Parallel parking

Parallel parking is a method of parking a vehicle parallel to the road, in line with other parked vehicles. Parallel parking usually requires initially driving slightly past the parking space, parallel to the parked vehicle in front of that space, keeping a safe distance, then followed by reversing into that space. Subsequent position adjustment may require the use of forward and reverse gears.

Parallel-parked cars in Washington, D.C.
A motorist gets assistance parallel-parking
Parallel parking animation
Reverse parallel parking demonstration

TechniquesEdit

Parallel parking is considered to be one of the most stressful and difficult skills for new drivers to learn.[1] While parallel parking is a required part of most driving tests, several states in the US have dropped it as a requirement.[2]

Parallel parking enables the driver to park a vehicle in a smaller space than would be true of forward parking. Driving forward into a parking space on the side of a road is typically not possible unless two or more successive parking spaces are empty. Reversing into the spot via the parallel parking technique allows one to take advantage of a single empty space not much longer than the car (in order to complete the parking within three wheel-turns the parking space would generally need to be about one and a half car-length long).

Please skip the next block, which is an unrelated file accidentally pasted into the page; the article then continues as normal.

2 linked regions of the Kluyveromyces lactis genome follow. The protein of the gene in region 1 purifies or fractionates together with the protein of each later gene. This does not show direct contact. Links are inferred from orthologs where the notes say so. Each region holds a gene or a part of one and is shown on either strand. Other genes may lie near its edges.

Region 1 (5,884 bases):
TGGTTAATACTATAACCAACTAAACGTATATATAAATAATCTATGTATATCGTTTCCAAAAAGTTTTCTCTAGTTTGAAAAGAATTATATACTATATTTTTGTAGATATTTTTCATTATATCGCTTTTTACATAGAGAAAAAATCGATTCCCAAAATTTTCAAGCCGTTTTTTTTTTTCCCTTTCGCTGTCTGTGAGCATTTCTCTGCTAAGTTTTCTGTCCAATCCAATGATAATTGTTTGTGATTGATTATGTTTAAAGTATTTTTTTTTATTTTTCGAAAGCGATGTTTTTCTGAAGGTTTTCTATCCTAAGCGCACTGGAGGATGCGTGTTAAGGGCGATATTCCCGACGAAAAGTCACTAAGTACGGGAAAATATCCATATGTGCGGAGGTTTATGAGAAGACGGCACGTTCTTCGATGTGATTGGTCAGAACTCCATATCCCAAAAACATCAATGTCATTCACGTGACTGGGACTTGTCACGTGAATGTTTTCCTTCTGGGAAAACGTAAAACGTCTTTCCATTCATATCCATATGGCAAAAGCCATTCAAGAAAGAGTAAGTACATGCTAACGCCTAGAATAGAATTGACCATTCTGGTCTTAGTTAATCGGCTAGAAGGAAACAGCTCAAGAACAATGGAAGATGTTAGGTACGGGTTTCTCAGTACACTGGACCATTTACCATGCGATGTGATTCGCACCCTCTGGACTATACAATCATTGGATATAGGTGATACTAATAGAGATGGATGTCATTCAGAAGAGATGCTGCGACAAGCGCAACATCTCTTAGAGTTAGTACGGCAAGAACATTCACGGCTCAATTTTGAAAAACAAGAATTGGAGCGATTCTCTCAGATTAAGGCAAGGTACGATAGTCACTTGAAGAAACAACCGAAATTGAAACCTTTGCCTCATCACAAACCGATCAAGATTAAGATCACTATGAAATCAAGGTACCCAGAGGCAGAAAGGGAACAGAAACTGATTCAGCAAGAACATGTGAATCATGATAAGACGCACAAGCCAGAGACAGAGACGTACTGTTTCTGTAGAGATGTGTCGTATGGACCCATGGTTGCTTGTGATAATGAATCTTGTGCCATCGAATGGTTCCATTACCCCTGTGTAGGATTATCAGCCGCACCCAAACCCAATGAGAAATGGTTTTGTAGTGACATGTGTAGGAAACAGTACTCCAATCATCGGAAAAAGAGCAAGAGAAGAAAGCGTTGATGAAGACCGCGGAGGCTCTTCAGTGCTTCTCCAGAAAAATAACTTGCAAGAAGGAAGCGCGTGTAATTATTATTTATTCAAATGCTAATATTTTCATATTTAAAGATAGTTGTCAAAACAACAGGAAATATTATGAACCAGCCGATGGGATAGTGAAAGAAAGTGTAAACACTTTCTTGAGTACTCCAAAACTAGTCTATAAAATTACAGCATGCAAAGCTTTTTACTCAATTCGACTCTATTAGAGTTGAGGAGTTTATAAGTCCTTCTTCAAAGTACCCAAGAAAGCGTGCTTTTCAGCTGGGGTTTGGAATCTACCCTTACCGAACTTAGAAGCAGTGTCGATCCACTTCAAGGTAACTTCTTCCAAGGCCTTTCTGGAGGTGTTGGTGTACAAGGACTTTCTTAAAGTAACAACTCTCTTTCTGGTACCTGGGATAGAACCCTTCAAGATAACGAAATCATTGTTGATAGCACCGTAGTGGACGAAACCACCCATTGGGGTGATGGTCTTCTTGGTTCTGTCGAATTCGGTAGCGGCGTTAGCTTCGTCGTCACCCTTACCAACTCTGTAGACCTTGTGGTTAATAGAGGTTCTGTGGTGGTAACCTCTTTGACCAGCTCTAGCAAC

New drivers learn to use reference points to align themselves in relation to the car in front of the space, to determine the proper angle for backing, and to determine when to turn the steering wheel while backing. They may find it easier to briefly stop at each reference point and turn for the next step.

StepsEdit

Two major types of parallel parking technique differ in whether they will use two or three positions of the steering wheel while backing. A skilled driver is theoretically able to parallel park by having their car move along two arcs, the first having its center on the parking side of the car and the second having its center on the other side. There will be a point in the transition between these curves where all the car's wheels will be parallel with each other. Less-confident drivers may choose to drive further while transitioning, making it a pronounced middle step of three. Such a step allows greater tolerances to avoid hitting anything, but forces the car to start further from the road's edge and requires more space to the rear.

Road infrastructureEdit

Roads that facilitate parallel parking have an extra lane or a large shoulder for parked cars. It is also employed whenever parking facilities are not available—usually in large metropolitan areas where there is a high density of vehicles and few (or restricted) accommodations such as multi-storey car parks.

Many traffic regulators restrict parallel parking during rush hour, freeing up an extra traffic lane. Historically, metered parallel parking had individual meters for each parking spot with spots clearly marked on the road. Some regulators have eliminated individual spots allowing shorter vehicles to use less space. Individual meters are then also replaced with a centralized parking ticket machine.